Part of the problem with Clico is that the approach to Clico from the very beginning has been without resort to facts, a point made ad nauseam over the years. Some of it was clearly carelessness or laziness. For example, when the President assured the nation on February 5, 2009 shortly after the collapse began that Clico’s assets were sufficient to meet its liabilities he was repeating a company line without having read the December 31, 2007 analysis showing that 81% of the company’s assets was invested in related parties, all of which were under various degrees of threat (SN February 7; Business Page Feb 8 2009).

Collective failure
But it was partly skin-saving as well since Clico was a collective failure of a number of institutions and individuals. In transactions that came under the supervisory lens of both the Commissioner of Insurance and the Bank of Guyana, no one it appeared noticed or felt competent to deal with a company that issued “insurance policies” with premiums running into billions of dollars having a statutory fund of less than fifty million dollars. As pressure mounted on the President and on those with direct responsibility for the sector, the President in his typical style threatened prosecution against the directors and management of Clico if fraud were found. That threat could not be serious for the simple reason that the President knew that the sole Guyanese director and officer was the company’s CEO who would have been the decider over who should be favoured in getting their money back from the fast sinking ship. That is one secret that never saw daylight.

We knew from the newspapers here that the government of Trinidad and Tobago had moved against CEO Lawrence Duprey and finance specialist Andre Monteil for civil and/or criminal conduct in the collapse of the insurance giant Clico and its parent CL Financial. I reported that a civil lawsuit was brought by Trinidad’s Central Bank and Clico against Duprey and Monteil for alleged mismanagement and misappropriation of Clico assets and that Attorney General Anand Ramlogan had directed that all files coming out of the probe into the collapse of insurance giant Clico should be forwarded to Director of Public Prosecutions (DPP) Roger Gaspard to determine if criminal charges should be laid against Duprey and Monteil.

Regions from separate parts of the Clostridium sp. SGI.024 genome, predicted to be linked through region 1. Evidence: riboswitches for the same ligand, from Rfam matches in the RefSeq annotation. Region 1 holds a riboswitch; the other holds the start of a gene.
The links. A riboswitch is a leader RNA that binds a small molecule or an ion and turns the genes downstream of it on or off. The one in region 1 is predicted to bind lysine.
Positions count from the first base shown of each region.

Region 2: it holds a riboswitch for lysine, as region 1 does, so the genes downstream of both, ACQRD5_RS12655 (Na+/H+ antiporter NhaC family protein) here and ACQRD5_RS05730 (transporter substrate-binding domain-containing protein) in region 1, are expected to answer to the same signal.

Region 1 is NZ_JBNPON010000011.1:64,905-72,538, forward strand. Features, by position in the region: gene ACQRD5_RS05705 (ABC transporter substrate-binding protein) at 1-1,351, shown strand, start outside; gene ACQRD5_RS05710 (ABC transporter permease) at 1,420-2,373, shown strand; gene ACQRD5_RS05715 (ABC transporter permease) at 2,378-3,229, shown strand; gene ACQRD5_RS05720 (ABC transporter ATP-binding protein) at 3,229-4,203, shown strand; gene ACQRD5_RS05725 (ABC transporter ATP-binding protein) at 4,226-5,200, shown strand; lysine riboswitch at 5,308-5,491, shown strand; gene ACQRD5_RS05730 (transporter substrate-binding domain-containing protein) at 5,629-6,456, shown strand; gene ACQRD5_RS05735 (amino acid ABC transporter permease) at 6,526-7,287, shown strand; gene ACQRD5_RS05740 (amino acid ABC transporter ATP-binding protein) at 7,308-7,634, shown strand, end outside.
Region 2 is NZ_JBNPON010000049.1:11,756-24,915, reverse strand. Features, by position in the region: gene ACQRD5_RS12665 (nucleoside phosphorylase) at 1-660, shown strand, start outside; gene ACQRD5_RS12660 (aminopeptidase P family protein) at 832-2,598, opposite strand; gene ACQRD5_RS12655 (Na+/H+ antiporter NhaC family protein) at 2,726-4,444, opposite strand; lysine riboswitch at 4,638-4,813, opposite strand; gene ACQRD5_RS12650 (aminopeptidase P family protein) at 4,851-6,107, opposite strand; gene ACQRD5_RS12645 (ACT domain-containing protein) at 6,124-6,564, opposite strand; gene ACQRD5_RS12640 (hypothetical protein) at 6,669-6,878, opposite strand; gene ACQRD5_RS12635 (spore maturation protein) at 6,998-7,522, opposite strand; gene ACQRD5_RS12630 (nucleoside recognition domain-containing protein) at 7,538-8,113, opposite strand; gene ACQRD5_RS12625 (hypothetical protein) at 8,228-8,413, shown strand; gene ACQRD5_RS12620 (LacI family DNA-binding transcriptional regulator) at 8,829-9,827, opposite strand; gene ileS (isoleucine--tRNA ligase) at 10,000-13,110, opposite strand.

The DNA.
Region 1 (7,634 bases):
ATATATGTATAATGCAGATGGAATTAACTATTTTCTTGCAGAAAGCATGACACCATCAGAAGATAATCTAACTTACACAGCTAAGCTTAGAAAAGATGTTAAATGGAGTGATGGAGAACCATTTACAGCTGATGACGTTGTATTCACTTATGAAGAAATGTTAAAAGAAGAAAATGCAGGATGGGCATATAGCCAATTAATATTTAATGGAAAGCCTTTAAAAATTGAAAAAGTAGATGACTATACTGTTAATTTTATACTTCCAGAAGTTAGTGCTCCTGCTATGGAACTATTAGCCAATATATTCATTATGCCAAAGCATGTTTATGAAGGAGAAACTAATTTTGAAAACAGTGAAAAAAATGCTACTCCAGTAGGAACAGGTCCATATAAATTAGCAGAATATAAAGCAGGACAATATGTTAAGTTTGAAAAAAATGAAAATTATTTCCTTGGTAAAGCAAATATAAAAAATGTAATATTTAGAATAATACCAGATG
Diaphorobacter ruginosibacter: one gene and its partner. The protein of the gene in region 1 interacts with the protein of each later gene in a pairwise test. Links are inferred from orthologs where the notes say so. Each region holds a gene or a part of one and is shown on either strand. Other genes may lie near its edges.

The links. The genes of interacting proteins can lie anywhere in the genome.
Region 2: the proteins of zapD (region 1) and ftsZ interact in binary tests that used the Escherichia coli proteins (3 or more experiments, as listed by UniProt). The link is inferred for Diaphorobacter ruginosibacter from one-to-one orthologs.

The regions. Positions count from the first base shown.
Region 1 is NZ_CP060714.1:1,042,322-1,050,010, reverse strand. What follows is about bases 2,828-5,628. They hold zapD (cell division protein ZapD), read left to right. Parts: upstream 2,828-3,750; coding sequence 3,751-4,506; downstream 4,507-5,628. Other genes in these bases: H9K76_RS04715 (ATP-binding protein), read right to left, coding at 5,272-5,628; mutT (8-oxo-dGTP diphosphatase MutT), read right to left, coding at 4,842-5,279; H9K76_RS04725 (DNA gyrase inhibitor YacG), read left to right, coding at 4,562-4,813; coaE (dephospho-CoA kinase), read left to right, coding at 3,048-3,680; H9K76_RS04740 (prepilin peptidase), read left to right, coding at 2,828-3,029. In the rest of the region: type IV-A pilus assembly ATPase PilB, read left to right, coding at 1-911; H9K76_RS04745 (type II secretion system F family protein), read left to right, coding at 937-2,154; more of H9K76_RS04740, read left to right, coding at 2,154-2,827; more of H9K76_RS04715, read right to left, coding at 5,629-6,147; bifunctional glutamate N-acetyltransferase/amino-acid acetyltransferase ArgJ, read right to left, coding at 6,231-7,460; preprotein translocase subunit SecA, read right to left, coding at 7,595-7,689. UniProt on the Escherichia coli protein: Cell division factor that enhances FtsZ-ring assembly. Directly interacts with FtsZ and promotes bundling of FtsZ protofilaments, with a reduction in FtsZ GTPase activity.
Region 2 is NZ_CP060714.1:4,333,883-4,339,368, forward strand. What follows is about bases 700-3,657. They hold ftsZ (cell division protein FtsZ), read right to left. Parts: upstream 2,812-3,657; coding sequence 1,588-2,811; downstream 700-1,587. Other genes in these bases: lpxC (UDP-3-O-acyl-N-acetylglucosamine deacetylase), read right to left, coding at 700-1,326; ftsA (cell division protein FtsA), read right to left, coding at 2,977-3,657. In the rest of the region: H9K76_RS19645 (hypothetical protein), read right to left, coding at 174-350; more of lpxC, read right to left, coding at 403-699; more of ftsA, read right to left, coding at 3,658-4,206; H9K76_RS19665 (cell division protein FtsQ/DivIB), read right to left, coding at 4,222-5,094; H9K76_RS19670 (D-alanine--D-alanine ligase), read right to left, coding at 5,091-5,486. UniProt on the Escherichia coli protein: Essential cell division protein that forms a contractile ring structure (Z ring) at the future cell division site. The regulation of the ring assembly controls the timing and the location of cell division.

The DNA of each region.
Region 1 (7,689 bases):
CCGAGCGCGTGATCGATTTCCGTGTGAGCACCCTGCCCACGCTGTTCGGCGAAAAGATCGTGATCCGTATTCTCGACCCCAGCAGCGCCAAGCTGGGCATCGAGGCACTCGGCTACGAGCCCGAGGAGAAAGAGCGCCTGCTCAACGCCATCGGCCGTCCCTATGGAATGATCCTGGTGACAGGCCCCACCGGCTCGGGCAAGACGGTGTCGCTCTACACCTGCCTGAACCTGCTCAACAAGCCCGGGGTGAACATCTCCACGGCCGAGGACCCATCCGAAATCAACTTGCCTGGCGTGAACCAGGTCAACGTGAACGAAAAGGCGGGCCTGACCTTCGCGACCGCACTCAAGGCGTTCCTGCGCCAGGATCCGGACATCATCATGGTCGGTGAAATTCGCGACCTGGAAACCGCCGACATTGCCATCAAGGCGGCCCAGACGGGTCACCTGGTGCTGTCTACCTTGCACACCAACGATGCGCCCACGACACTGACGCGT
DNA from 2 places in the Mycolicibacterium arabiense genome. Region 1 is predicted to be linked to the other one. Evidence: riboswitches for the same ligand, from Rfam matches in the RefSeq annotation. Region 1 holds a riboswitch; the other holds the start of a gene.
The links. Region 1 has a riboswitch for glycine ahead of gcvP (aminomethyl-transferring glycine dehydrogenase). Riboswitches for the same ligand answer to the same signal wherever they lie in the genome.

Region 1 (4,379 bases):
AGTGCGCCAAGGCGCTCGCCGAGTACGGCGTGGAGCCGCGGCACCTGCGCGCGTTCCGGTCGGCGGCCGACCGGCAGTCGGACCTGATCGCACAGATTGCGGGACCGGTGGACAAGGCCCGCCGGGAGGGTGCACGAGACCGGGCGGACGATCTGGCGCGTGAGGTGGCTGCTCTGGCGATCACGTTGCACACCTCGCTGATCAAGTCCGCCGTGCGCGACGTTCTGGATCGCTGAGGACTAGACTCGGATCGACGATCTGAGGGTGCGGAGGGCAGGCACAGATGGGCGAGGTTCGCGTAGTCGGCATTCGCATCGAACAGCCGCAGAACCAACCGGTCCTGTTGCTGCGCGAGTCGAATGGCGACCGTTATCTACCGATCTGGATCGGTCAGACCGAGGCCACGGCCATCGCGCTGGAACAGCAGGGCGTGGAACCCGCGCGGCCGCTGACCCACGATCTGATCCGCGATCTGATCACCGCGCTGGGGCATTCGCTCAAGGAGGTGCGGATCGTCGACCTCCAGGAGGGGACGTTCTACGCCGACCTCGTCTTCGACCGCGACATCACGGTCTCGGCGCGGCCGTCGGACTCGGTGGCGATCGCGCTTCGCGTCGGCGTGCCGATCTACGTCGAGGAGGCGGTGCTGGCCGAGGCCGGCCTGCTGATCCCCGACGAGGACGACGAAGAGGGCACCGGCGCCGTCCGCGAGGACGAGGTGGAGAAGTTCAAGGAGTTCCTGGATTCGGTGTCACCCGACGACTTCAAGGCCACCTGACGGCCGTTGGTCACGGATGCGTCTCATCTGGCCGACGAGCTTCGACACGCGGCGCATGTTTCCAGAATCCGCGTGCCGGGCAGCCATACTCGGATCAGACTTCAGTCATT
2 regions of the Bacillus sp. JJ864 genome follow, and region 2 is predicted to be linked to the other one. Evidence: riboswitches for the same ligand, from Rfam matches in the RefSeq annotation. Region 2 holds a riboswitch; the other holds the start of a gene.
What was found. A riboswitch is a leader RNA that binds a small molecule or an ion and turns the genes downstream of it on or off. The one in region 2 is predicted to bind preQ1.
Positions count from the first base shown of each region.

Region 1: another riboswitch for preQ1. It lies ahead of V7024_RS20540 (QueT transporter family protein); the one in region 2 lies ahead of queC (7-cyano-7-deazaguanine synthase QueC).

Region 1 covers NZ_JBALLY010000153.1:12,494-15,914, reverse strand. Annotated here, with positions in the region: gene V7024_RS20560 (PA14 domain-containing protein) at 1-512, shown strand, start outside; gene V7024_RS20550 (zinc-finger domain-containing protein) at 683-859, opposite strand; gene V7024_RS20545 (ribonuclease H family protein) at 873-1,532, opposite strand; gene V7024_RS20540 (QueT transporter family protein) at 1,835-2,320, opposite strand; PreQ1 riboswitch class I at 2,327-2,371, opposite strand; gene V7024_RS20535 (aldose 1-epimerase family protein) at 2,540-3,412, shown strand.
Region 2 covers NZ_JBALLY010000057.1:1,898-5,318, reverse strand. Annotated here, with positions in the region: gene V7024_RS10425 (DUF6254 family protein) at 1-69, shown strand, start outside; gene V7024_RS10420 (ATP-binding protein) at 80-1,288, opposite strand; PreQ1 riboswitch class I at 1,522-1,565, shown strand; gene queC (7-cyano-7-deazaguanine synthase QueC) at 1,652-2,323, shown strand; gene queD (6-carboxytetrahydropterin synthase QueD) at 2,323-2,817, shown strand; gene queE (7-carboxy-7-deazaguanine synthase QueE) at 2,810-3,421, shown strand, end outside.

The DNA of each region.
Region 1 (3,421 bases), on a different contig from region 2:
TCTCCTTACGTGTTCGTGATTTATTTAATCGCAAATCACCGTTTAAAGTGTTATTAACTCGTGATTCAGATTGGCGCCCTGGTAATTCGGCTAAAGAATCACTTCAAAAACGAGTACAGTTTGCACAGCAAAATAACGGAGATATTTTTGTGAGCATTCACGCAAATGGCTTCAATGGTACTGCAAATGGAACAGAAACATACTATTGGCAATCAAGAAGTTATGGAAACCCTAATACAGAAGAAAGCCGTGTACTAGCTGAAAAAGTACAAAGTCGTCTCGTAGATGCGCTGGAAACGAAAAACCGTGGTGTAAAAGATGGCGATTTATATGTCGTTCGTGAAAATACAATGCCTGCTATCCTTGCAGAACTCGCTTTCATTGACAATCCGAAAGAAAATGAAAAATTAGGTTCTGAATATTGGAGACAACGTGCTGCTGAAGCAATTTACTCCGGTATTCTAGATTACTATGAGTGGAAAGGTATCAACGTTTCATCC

The story is different in Guyana because of the political and personal relationships that control Guyana. The key players in the Clico saga three years ago were President Jagdeo, Finance Minister Dr Ashni Singh, Clico’s CEO Ms Geeta Singh-Knight all of whom currently hold and enjoy various forms of public office, and Ms Maria Van Beek, former Commissioner of Insurance who left the country following an attempt on her life.

Complicity
They all knew but did nothing about the company breaching the provisions of the Insurance Act and compounded its  unlawful conduct by failure to comply with a demand/request by the regulator to repatriate the Statutory Fund. They did nothing of consequence.

It is not as if there are no penalties. Section 19 of the Insurance Act provides that any person who contravenes any provision of the Act, or any of its regulations or any direction or requirement made by the Commissioner of Insurance, is guilty of an offence. Unlike the normal presumption in law where the prosecution has the burden of proving beyond reasonable doubt the guilt of the accused, the Insurance Act shifts the burden to the “person” to prove that s/he did not knowingly commit the offence of omission or commission.